Once implemented GlobaLog® runs fully automatically without interference from airline personnel. From the files of the flight operations department the necessary data are exported to GlobaLog as soon as the system “sees” an On-Block Time (i.e. a concluded flight). The radiation for the flight is calculated and is distributed to each of the crew members on the crew list for the flight (active crew members as well as passive crew members and “deadheads”). – Immediately after the individual crew member can access his/her logbook by employing his/her user name and password.
For each flight the logbook will contain information about:
The Radiation dose for this flight.
The accumulated radiation dose.
The accumulated radiation dose for the calendar year.
The accumulated radiation dose for the last 365 days.
The accumulated radiation dose since the crew member declared herself.
The pilots’ logbook contains the specification of flight time (as required by FAA, JAA, and other CAAs), including an accurate calculation of night flying time together with the above specified doses of radiation. For Cabin attendants and passengers (passive transfers and “deadheads”) GlobaLog has developed a simplified logbook with only the data necessary to relate a specific radiation dose to a specific flight.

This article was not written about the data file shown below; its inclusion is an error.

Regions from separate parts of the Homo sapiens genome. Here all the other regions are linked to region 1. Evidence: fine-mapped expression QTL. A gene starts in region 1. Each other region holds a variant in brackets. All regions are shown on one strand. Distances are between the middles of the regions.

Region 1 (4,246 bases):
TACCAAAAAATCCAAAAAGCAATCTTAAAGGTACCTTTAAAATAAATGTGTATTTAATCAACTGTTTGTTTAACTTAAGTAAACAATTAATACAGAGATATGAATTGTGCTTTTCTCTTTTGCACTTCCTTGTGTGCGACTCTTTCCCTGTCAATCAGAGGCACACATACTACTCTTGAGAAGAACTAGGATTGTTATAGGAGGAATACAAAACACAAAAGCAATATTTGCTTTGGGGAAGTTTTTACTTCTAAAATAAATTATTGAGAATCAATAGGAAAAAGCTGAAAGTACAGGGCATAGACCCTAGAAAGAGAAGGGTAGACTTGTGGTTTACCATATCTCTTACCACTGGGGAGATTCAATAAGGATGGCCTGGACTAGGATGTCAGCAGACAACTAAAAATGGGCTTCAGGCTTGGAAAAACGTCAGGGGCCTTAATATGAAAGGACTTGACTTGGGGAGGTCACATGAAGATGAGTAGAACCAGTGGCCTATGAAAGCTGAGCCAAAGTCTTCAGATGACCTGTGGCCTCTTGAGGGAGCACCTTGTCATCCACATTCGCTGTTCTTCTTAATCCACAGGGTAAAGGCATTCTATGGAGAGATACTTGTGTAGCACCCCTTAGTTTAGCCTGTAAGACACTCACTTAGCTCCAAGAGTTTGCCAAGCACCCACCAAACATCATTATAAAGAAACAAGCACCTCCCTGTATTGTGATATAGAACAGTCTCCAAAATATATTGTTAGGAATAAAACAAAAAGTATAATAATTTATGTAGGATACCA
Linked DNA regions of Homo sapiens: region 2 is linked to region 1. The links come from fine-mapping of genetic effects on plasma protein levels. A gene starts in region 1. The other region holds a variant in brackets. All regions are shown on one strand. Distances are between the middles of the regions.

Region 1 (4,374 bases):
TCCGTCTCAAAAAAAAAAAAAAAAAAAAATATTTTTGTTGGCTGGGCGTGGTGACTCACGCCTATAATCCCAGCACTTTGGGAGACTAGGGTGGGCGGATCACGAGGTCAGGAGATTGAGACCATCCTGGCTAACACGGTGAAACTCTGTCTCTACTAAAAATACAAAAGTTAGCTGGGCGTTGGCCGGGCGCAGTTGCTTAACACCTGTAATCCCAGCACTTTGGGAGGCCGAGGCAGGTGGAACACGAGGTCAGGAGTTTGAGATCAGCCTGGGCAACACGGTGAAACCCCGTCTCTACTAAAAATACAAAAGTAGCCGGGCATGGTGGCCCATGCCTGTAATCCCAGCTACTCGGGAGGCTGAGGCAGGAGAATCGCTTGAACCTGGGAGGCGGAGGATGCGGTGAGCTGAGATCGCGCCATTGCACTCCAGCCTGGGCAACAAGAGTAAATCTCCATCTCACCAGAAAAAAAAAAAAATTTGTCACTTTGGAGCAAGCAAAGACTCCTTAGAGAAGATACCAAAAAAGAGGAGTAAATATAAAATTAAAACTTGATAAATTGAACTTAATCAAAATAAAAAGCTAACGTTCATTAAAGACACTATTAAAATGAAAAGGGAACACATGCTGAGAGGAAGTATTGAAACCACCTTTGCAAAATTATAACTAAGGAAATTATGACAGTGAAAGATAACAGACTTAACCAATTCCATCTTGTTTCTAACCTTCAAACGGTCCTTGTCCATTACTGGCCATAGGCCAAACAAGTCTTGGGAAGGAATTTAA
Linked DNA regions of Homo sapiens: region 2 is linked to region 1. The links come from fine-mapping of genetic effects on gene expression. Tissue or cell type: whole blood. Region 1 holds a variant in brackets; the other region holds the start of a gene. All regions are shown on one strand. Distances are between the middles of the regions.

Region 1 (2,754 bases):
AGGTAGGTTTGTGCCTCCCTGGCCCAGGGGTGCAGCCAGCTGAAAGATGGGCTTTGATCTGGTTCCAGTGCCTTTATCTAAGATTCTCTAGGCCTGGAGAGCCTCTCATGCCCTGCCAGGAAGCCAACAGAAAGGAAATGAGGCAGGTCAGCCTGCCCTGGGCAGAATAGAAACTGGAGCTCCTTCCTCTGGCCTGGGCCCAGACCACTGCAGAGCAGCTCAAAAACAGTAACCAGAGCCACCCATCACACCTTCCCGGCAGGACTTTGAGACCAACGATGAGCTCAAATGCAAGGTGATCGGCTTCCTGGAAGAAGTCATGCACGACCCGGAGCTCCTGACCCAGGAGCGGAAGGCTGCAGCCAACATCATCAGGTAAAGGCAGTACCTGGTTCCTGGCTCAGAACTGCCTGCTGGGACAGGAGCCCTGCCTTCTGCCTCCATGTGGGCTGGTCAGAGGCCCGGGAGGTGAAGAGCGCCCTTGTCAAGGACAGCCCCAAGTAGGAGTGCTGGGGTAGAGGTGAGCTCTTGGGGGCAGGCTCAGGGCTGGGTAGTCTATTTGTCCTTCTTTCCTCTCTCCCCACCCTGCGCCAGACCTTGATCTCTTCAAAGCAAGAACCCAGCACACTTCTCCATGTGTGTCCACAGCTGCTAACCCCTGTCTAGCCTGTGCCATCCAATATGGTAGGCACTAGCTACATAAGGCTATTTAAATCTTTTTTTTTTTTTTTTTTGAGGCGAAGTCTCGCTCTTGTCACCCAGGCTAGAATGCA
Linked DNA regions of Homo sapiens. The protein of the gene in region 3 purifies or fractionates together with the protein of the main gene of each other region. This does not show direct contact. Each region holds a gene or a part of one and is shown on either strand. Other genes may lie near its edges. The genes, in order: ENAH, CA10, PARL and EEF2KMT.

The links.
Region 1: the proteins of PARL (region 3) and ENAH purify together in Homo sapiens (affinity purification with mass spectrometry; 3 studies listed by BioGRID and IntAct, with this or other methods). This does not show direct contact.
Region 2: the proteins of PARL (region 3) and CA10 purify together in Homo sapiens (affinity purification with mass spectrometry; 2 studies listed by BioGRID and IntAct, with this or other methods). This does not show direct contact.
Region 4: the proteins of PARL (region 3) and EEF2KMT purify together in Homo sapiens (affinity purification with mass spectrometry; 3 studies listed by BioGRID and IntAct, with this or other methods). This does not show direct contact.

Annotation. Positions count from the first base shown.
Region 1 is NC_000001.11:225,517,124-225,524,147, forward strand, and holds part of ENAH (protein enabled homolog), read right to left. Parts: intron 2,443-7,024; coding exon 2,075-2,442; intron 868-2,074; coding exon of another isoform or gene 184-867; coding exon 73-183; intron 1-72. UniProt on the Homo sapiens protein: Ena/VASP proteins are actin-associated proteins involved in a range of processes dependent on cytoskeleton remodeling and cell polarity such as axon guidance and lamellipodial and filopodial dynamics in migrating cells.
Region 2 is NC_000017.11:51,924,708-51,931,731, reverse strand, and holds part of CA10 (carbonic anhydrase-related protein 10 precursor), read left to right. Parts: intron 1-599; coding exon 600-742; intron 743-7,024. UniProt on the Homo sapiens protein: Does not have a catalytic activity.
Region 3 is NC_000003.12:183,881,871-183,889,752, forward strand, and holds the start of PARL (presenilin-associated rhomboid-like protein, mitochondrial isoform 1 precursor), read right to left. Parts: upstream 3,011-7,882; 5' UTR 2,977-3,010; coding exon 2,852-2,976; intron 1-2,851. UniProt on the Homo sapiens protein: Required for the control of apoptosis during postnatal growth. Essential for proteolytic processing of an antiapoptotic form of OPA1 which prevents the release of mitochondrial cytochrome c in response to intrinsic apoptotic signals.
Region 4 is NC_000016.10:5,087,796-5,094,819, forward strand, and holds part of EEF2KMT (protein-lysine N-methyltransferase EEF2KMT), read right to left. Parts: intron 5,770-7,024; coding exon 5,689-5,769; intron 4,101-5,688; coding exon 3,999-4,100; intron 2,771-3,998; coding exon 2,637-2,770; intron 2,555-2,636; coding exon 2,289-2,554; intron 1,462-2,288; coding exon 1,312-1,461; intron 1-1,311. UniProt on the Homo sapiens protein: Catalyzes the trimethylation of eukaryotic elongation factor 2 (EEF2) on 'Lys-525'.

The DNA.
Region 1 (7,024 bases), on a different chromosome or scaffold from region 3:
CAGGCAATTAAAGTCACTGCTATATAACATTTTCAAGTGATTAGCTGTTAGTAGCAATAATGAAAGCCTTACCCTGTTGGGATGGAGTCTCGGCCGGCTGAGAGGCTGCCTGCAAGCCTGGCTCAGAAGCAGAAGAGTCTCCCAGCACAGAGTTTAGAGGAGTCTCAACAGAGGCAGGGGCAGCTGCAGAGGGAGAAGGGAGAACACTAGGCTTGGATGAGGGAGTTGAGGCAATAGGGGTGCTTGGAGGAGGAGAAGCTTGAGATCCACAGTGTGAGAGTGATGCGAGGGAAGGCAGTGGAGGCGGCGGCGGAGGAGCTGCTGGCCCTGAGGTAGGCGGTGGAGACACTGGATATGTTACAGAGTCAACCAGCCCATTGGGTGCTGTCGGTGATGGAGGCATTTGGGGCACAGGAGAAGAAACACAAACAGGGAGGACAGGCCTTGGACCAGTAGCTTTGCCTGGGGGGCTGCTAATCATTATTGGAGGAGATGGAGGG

In addition to the individual logbooks an administrator logbook is available. This logbook provides a summary for all crew members to the benefit for the airline administration. From this logbook the administration can enter any crew member logbook for the closer analysis of any value. In coordination with the airline (and the crew organizations) the administrator’s logbook may be made available to the Aviation and Radiation authorities of the country.
GlobaLog® has a useful cooperation with FAA’s CAMI (Civil Aerospace Medical Institute), to which we make available the monthly average data, which we – as indicated above – do not find very valuable. The reason that CAMI is interested in our data is due to the fact that – while they get their data from only one neutron monitor – we get our data from a total of five stations positioned at five different positions on the Earth. This enables us to verify our data against each other, and it provides us with a continuous and secure data flow. This accuracy and continuity is of the utmost importance for GlobaLog® as we operate with minute-by-minute radiation data for the purpose of crediting the crew members with the actual radiation doses during the hours and minutes they were flying.
The GlobaLog® formula was first approved by the Danish Space Research Institute. Now GlobaLog® has been approved in several European countries as “suitable computer program” for the calculation of cosmic radiation exposure to flight crews. At the moment GlobaLog is setting the standard in Europe and beyond. – Global Aviation Data A/S was funded among others by the Danish Ministry of Science, Technology, and Innovation. During the development of the concept, GlobaLog® was domiciled at the Danish National Laboratory in Risoe, where most of the radiation knowledge in Denmark is concentrated.